Cross Selling is In The Technology

(reprinted with permission from Your Virtual Insurance Dec 17, 2001,

Imagine a financial institution so entwined with its
customers that product offerings seem more like partnership arrangements than sales
pitches. The client’s first contact may be walking in the door of a brick and mortar
establishment and asking for a checking account, but from that point forward, every
banking, insurance and securities whim is anticipated and the proper product provided at
the right time through the most advantageous channel.

And this relationship can carry beyond personal finance.
Say this same person decides to start a business. The institution can offer the same
services except on a corporate level, essentially anticipating when the owner may desire a
commercial loan, business insurance or investment products.

Although such a cradle-to-grave cross-selling scenario may seem the stuff of science
fiction, it may be just around the corner, according to some financial observers.

“There are early stage developments in both ‘smart’
and ‘corporate’ CRM systems,” said Mark Greene, general manager of global banking for
IBM. “I think you will see first iterations of both business intelligence embedded
CRM and corporate CRM within the next year.”

Indeed, many of the pieces are already in place to make
such a future possible. Thanks to the recent repeal of Glass-Steagall and other
restrictions, financial institutions within the United States are merging, and now have
the ability and desire to offer multiple financial services from under one roof.

“We’re looking at a different type of financial
services company,” said David Medeiros, TowerGroup’s acting research director of
commercial banking, at a conference. “[They] will be more highly diversified…with
the ability to offer a wider array of services to a larger number of customers.”

At the same time, the technology now exists to make these
companies more intuitive in their offerings and actions. A unified customer transaction
database/data warehouse allows information from bank, insurance and securities silos to be
pooled in one universally accessible area. Modern customer relationship management (CRM)
programs help mine and interpret the information, and aid in creating predictive models of
customer behavior (see article on page A8). Middleware packages tie everything together,
making sure each division within the converged institution knows what the others are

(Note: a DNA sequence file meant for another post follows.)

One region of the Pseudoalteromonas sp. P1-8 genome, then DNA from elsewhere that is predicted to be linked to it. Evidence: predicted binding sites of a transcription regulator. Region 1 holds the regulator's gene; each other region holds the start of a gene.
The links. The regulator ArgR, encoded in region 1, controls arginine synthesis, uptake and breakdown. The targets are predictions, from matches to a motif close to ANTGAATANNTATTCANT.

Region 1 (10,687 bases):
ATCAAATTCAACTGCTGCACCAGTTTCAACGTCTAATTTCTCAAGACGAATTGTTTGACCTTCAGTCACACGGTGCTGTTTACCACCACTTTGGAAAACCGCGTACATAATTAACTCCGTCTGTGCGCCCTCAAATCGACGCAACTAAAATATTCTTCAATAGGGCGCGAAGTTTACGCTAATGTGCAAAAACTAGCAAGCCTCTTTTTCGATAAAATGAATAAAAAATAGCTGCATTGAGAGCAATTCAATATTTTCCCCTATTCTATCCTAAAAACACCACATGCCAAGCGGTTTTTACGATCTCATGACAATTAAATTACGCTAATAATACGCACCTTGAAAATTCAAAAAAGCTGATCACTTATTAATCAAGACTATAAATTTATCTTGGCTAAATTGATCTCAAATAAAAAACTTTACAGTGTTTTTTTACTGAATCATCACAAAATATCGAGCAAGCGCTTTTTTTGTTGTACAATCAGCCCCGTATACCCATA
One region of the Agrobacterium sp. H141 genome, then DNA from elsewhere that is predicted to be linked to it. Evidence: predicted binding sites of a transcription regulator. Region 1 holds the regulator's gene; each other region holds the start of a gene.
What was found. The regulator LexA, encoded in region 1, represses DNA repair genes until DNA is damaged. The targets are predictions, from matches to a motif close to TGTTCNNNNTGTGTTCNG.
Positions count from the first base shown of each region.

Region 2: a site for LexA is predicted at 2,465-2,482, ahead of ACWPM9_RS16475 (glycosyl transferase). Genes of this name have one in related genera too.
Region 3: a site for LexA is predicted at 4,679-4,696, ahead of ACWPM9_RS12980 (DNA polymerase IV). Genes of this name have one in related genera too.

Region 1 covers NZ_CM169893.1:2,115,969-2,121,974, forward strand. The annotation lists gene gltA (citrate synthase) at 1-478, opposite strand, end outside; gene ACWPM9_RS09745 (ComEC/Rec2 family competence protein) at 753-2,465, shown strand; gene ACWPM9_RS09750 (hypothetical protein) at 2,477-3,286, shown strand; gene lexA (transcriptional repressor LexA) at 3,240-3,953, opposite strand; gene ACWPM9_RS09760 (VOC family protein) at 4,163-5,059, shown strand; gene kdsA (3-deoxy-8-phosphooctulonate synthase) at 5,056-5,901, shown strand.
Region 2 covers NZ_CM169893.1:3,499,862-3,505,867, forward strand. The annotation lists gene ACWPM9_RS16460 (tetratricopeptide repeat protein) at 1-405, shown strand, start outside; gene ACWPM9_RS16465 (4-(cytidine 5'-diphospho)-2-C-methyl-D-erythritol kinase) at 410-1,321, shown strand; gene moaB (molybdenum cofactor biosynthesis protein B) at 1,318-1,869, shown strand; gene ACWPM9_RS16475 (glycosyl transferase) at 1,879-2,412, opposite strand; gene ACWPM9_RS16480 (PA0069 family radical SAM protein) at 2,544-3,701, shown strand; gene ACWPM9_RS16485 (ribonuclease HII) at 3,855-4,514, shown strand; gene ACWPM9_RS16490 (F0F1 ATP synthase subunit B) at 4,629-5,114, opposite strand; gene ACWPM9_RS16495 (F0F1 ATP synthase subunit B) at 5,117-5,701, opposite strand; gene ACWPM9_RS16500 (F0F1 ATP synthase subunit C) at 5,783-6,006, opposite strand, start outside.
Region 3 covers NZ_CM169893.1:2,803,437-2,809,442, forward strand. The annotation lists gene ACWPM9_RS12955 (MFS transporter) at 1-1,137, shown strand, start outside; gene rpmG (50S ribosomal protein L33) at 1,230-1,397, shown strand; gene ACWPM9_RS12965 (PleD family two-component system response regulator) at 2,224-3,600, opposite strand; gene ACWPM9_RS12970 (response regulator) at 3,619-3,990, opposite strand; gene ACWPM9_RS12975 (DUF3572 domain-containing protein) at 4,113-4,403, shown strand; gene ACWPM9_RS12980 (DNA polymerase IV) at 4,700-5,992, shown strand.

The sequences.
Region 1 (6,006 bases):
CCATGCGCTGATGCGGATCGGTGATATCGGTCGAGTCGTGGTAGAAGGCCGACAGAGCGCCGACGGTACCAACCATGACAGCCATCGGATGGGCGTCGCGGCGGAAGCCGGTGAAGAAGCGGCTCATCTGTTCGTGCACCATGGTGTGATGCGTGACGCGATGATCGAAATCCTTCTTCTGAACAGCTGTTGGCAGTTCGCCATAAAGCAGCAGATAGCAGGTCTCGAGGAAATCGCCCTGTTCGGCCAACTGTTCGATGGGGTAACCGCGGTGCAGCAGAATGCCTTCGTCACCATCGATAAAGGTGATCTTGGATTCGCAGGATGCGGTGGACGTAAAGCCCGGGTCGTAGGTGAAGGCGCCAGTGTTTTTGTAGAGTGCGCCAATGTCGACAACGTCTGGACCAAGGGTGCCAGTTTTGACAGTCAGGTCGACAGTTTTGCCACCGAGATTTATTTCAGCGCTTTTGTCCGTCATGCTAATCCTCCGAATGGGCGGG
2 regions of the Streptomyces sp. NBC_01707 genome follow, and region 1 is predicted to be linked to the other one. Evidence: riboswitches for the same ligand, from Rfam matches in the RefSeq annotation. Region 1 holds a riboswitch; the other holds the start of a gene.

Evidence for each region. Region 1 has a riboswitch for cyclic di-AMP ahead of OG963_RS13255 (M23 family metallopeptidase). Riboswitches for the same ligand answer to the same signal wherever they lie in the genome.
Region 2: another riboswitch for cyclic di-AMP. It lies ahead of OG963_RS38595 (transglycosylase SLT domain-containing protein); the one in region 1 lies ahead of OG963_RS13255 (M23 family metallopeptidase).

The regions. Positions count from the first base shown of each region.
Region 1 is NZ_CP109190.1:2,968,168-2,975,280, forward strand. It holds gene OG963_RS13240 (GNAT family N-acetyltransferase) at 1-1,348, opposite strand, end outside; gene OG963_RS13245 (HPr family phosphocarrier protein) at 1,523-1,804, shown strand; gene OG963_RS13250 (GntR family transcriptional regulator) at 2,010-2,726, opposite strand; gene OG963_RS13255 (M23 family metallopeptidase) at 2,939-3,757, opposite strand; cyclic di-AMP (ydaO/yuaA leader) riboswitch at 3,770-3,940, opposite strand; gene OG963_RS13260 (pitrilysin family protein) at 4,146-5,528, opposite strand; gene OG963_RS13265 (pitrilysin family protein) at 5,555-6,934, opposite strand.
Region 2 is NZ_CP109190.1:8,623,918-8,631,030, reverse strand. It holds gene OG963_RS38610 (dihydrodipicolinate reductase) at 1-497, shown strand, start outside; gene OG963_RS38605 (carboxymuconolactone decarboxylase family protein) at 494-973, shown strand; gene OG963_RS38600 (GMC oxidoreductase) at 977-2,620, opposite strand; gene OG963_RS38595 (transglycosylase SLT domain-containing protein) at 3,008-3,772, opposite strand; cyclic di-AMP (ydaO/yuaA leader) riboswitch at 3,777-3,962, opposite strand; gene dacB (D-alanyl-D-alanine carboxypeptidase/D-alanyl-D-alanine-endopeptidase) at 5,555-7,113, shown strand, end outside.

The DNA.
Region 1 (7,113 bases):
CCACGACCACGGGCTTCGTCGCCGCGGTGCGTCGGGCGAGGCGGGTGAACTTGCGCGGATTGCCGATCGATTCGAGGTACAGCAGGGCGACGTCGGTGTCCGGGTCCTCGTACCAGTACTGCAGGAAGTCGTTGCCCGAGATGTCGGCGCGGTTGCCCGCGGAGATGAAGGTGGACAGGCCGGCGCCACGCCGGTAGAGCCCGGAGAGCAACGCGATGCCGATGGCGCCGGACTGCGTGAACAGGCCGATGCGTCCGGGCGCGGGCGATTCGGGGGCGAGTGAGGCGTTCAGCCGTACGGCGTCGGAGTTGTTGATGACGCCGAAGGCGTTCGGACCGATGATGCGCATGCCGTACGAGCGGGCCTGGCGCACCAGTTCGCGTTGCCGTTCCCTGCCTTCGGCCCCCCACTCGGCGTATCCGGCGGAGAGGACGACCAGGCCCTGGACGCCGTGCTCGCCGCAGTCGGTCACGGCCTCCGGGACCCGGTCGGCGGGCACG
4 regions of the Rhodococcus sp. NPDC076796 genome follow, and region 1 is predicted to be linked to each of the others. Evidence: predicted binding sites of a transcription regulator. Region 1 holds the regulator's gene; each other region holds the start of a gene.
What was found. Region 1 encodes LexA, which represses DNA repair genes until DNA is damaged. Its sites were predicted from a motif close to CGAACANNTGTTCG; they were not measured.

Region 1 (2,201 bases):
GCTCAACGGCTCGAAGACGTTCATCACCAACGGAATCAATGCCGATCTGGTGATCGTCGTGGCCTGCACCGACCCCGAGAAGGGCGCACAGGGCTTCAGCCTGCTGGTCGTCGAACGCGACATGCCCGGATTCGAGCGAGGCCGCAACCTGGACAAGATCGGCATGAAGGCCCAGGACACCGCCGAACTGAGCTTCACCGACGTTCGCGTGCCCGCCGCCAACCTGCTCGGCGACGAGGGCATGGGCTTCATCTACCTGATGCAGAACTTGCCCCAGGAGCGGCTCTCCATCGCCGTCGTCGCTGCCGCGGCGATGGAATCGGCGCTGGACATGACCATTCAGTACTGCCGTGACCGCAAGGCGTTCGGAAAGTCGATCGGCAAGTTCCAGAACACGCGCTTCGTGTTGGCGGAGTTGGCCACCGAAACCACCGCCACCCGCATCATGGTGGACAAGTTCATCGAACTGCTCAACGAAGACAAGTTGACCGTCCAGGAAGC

doing, and offering the customer a unified face accessible through multiple channels.

Some converged institutions have tied all these aspects
together and are cross-selling their products to customers. Many of these pioneers are
from Europe and Asia, where one-stop financial shopping has existed for quite some time.

“We’re doing many things to log and to track all
interactions that a client has with us so that we can much more proactively manage that
account, to help the participant as well as sell other opportunities,” said Paul
Donovan, executive vice president of information systems for ING U.S. Worksite Financial
Services. (For more on ING’s cross-selling strategy, see article on page A4.)

In addition to ING, HSBC, Lloyds TSB, Royal Bank of
Scotland, Zurich Financial Services and Allianz have cross-selling programs. North
American companies are also starting to enter the cross-selling scene, including Canada
Trust, TD Bank of Canada, Charles Schwab, Bank of America, Citibank and USAA.

Despite this progress, a myriad of obstacles remain before
cross selling can truly become universal and ubiquitous. Indeed, some have raised concerns
over the privacy and security issues created by cross selling. Some are still crunching
numbers to see if cross-selling potential outweighs initial costs. There’s also worry that
silo-based culture at financial institutions will not readily adapt to the cross-selling model.

Unfortunately, the salve to these fears is not readily
available. One thing converged cross selling can accomplish, however, is a reduction in
operating costs. According to a recent IBM study, companies are spending upwards of $2,000
to acquire a customer already utilizing services within their company. A cross-selling
system can prevent this unneeded expense.

Vendors are also responding by creating technology to ease
privacy, security and other fears. Bill Pieroni, general manager of global insurance for
IBM, believes technology can ultimately alleviate all cross-selling concerns, but it is
opportunity that will eventually drive financial institution into the cross-selling waters.

“It is estimated that there will be a multi-generation
wealth transfer of $4 trillion over the next 10 years,” he said. “You will see
more and more smart and focused institutions gearing up [with cross selling and wealth
management] to take advantage of this.”